The technology sector team in Bank of Ireland has a strong relationship with Gartner to glean deep regional and global insights into every significant business function of the market.
At the event, the keynote speaker Sandra Notardonato, research vice president with Gartner, gave a global market overview that included the paths for Irish firms that want to break into other markets.
“For the first time in nearly a decade we see worldwide end-user IT spending in the technology sector increasing,” says Notardonato.
“Our annual CIO survey shows an increase in IT budgets in 2018, of which 25% is dedicated to digital initiatives.”
The spend on IT services is showing healthy growth, especially in Europe with Ireland, Switzerland and Germany leading the way, followed by southern Europe where countries are playing catch up after years of underinvestment.
“Automation is the most meaningful change to the IT services business model since off-shoring,” explains Notardonato.
IT outsourcing is also showing

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Voinext helps online firms talk to customers

Brendan Farrell, the chairman of the board at Voinext, discusses the changing face on online customer service, growing a global business from Gorey and the importance of starting lean. 
My background
I come from a design and innovation background but have been involved in building new businesses for the last 35 years.
The idea and the service
Voinext CEO Jim Tracey came up with the original concept for Voinext. A simple way for online customers to connect to a ‘real salesperson’ who could make sure you got the right advice, the right product, the right deal and then close the sale.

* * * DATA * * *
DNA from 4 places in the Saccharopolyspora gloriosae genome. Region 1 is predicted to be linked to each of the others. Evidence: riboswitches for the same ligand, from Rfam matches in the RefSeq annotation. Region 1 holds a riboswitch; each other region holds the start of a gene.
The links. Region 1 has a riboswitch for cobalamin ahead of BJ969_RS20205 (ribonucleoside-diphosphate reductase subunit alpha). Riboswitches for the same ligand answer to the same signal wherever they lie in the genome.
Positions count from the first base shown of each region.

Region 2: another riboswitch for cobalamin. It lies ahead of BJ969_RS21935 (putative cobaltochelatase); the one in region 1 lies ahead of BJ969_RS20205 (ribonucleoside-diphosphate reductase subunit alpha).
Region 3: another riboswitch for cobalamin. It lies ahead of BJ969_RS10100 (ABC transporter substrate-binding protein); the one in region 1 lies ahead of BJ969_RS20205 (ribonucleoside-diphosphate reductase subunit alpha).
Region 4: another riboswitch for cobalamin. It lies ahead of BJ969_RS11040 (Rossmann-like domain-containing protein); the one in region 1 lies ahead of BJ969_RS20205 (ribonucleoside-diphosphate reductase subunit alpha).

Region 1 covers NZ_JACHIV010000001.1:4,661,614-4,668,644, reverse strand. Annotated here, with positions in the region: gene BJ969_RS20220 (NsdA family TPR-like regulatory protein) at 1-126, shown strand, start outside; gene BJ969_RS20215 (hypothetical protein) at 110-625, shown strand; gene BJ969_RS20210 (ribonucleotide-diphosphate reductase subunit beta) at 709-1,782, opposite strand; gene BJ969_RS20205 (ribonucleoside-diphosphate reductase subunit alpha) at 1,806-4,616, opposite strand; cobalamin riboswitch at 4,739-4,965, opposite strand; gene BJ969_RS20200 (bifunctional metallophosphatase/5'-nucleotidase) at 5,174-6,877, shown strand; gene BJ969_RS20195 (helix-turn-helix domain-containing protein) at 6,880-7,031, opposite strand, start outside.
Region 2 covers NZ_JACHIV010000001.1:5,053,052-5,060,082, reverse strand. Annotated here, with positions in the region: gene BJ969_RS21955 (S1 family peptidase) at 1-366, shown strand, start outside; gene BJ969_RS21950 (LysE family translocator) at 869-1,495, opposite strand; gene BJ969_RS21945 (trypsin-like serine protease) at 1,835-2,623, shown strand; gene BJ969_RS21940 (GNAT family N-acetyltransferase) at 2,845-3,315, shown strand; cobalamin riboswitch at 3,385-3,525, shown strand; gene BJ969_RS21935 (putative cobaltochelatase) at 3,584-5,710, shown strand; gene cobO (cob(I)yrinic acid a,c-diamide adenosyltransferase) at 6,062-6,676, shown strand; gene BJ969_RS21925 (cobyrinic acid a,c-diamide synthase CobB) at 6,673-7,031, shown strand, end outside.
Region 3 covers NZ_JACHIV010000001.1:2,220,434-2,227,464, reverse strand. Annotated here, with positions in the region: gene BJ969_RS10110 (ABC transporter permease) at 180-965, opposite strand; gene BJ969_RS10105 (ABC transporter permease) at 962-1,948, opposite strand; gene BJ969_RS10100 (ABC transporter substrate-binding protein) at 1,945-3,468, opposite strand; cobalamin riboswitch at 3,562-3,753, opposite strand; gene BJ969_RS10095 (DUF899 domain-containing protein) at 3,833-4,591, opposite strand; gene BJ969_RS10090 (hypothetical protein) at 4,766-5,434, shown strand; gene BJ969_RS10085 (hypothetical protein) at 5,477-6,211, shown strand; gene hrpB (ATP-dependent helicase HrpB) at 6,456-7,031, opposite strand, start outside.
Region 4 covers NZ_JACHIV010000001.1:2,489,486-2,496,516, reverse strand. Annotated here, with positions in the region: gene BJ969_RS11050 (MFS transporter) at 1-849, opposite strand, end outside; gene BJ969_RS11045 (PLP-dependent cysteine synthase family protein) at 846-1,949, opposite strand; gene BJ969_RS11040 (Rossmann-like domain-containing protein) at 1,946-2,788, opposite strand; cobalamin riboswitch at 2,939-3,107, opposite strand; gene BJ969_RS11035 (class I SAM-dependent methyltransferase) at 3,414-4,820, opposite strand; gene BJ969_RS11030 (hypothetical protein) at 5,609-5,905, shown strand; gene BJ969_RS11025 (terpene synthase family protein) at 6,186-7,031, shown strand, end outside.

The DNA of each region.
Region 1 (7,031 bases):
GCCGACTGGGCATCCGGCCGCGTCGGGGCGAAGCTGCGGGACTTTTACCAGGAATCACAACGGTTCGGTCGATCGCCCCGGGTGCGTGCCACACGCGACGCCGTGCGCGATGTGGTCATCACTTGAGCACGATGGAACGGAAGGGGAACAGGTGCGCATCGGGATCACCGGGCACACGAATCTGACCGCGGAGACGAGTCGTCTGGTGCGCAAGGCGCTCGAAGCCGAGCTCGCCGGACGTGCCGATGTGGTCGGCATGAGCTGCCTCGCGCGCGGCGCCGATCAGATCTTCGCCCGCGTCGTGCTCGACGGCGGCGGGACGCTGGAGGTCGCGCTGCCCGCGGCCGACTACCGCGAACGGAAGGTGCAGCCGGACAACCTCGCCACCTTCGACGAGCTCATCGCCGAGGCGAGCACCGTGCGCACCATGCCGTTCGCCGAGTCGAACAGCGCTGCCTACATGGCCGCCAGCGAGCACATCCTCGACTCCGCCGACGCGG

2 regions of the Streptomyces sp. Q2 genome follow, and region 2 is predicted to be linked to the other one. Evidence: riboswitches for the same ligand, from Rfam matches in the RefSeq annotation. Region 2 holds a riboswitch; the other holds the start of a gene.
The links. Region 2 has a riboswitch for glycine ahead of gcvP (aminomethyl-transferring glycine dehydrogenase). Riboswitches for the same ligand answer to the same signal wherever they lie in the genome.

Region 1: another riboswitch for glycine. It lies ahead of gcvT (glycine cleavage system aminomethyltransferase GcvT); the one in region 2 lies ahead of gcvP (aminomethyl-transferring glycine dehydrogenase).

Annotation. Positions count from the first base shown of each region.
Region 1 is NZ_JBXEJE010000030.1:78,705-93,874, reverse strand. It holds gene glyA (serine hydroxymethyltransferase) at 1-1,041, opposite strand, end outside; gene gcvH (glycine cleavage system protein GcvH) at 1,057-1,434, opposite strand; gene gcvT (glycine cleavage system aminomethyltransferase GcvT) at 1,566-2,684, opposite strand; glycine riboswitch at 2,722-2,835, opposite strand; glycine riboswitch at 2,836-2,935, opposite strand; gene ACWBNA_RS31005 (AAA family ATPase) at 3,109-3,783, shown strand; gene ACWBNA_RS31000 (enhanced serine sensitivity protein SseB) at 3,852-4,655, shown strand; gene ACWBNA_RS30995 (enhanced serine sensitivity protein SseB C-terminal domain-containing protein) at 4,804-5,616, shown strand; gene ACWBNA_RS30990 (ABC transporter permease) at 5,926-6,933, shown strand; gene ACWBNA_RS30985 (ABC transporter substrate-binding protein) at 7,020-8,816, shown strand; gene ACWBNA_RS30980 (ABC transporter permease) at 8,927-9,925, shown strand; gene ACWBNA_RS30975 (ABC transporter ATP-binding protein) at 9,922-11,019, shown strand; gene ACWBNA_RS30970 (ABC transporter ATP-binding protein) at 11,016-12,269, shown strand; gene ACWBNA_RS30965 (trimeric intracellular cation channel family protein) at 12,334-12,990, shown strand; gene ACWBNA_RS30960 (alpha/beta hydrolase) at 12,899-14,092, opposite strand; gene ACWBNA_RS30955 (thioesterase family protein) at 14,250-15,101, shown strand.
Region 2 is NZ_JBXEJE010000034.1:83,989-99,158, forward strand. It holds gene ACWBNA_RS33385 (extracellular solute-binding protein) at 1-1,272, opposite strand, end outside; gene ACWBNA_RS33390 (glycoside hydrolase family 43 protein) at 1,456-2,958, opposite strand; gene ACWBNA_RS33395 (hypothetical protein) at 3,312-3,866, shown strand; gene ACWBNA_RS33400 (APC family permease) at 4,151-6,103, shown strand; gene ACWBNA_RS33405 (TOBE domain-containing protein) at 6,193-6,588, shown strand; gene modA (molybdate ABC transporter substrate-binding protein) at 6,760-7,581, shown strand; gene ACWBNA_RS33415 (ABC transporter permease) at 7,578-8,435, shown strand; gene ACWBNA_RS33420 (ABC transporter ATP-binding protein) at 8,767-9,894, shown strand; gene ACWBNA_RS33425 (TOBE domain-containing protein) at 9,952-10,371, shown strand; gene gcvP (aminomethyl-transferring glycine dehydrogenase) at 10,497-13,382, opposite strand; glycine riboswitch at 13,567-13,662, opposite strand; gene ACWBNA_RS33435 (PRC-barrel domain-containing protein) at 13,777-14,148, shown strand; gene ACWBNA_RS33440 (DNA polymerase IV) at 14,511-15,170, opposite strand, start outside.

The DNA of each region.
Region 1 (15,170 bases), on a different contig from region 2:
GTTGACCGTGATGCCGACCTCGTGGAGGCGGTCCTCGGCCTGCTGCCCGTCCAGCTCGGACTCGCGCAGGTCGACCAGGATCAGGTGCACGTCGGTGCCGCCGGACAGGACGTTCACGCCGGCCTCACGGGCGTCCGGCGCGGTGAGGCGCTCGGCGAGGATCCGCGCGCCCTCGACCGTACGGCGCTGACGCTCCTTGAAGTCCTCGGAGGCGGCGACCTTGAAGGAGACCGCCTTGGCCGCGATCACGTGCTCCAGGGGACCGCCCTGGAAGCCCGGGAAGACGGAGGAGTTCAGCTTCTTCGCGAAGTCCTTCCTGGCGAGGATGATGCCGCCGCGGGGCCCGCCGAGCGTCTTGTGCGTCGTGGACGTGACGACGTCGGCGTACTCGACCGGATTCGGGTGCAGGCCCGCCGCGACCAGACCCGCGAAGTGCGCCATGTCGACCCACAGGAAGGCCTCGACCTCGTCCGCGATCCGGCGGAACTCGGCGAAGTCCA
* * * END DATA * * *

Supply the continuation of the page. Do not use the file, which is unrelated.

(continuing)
So the rules for Jim were simple. Firstly contacting your online supplier should be for free. When you go to their store, they should be able to tell if you are a new or existing customer and serve you better. It all about the customer experience. Unlike the impersonal world of internet shopping that exists today. Jim wanted his online business to be customer-centric.
“The service allows your online customers call you for free, directly from your website to your phone.”
The value proposition 
We seem to have hit on a service that fits with just about any business with an online presence. Hotels, car hire, software, manufacturing, plant hire, property and finance companies, the list is endless and growing fast.
I suppose that it proves that, globally businesses still need to talk with their customers, and even in an online world voice is still the best for customer experiences for closing a sale.
“Who would have imagined that a Gorey based SaaS Company with its software team based in Minsk would be supplying free call service to a premier restaurant in Bali?”
The toughest part of starting a business
You need a ‘launch’ product. Any seasoned entrepreneur will tell you that the most important thing is to prove that your

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How young farmers can grow their farms

We are entering an era where real farm expansion can be secured without the need to buy land. This is good news for young farmers.